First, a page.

For more than 130 days astronomers had been monitoring a dying red supergiant located more than 120 million light-years from Earth. They hoped to catch the doomed star in the process of collapsing into a supernova — the biggest type of explosion in the universe — and the faint of most such massive stars at the end of their lifecycle. That’s exactly what happened, much to everyone’s delight as science is now much richer after astronomers learned new things that occur in the moments leading to the great kaboom.
Using two Hawaiian telescopes – the University of Hawaiʻi Institute for Astronomy Pan-STARRS on Haleakalā, Maui and W. M. Keck Observatory on Mauna Kea, Hawaii Island – astronomers first detected the doomed star, known as SN 2020tlf, in 2020 after they were tipped off by a huge amount of light radiating from the cosmic object. Just a few months later, the star lit up the sky when it went supernova. This was the first time that scientists observed this phenomenon in real-time.
“It’s like watching a ticking time bomb. We’ve never confirmed such violent activity in a dying red supergiant star where we see it produce such a luminous emission, then collapse and combust, until now,” says senior author Raffaella Margutti, an associate professor of astronomy at UC Berkeley.
The distant SN 2020tlf belongs to the red supergiant class, which represents the largest stars in the universe whose volume can exceed a thousand times the radius of the sun. Unlike main-sequence stars like the sun, which mainly convert hydrogen into helium via nuclear fusion, red giants can fuse heavier elements like carbon due to their cores becoming hotter and more pressurized as they run out of fuel. Red giants have a low surface temperature hovering around 4,100 degrees Kelvin — that’s very cool for a star and makes them shine with a red color, hence the name.
At the very end of its lifetime, a red supergiant will fuse increasingly heavier elements until the star contains a core of iron. At this point, fusion stops and the star collapses under its own gravity. At this moment, the stars generate a Type II supernova explosion that can outshine entire galaxies.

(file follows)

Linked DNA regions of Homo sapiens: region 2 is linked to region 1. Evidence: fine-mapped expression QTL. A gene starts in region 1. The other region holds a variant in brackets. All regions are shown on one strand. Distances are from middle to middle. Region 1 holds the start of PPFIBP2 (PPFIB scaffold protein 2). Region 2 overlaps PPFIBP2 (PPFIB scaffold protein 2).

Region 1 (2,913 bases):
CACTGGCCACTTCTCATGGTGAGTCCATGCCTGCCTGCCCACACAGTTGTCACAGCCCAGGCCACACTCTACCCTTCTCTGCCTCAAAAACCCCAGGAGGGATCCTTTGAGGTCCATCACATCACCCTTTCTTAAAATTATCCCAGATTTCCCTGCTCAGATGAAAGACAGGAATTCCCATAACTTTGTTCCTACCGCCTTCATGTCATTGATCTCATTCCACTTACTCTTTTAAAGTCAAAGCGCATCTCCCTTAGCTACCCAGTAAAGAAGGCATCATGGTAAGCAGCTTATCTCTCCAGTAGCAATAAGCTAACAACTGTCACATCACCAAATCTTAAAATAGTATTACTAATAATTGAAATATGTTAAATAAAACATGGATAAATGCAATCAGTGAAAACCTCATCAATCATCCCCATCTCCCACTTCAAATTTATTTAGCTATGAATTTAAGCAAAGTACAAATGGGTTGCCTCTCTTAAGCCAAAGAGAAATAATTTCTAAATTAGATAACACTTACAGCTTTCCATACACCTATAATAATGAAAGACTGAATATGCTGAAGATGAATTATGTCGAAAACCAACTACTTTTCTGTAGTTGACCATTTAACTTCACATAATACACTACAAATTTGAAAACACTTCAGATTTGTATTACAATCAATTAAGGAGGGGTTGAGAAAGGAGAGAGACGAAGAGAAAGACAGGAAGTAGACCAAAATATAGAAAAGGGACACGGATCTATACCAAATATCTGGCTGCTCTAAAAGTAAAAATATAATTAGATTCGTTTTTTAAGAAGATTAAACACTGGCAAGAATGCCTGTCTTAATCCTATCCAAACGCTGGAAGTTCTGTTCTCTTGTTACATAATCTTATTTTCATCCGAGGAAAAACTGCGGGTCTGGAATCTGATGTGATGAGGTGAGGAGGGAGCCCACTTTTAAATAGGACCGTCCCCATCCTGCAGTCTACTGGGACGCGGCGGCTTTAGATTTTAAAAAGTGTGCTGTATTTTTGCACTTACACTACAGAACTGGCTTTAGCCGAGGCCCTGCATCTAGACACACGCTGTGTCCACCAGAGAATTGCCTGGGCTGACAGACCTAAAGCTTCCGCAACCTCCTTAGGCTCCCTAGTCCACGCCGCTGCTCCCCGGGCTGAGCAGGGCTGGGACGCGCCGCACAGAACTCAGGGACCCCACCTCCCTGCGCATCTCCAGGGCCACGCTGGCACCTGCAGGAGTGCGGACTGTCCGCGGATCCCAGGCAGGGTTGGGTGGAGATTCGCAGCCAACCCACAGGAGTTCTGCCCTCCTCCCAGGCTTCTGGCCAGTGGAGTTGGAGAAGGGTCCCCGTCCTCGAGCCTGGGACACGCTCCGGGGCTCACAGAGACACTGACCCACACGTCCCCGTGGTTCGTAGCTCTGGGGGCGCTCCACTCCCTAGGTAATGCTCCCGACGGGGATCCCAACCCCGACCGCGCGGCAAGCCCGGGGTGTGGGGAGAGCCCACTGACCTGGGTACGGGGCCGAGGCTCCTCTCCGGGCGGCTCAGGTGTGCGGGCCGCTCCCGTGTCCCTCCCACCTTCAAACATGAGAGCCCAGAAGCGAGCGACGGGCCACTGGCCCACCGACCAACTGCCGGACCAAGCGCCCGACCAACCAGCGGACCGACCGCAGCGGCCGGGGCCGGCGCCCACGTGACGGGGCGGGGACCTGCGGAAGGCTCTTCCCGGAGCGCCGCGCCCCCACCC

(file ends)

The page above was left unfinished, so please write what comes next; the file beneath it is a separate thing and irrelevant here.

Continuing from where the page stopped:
Every year, astronomers detect dozens of supernovae across the sky but only in the aftermath. Until now, they’ve never seen the entire process play out in real-time, which is why SN 2020tlf is such a spectacular find.
Writing in The Astrophysical Journal, the scientists reported a never-before-seen phenomenon. In the days leading up to the supernova, SN 2020tlf erupted in bright flashes of light generated by giant spires of hot gas. They also observed a dense cloud of gas surrounding the star at the time of its explosion, likely the same kind of material violently ejected in the prior months.
These findings suggest that red supergiants likely undergo significant changes to their internal structure before they collapse. More evidence of this behavior is needed before scientists draw any further conclusions, which is why surveys like the Young Supernova Experiment (YSE), which led to the discovery of SN 2020tlf, will be ramped up.
“I am most excited by all of the new ‘unknowns’ that have been unlocked by this discovery,” says Wynn Jacobson-Galán, an NSF Graduate Research Fellow at UC Berkeley and lead author of the study. “Detecting more events like SN 2020tlf will dramatically impact how we define the final months of stellar evolution, uniting observers and theorists in the quest to solve the mystery on how massive stars spend the final moments of their lives.”
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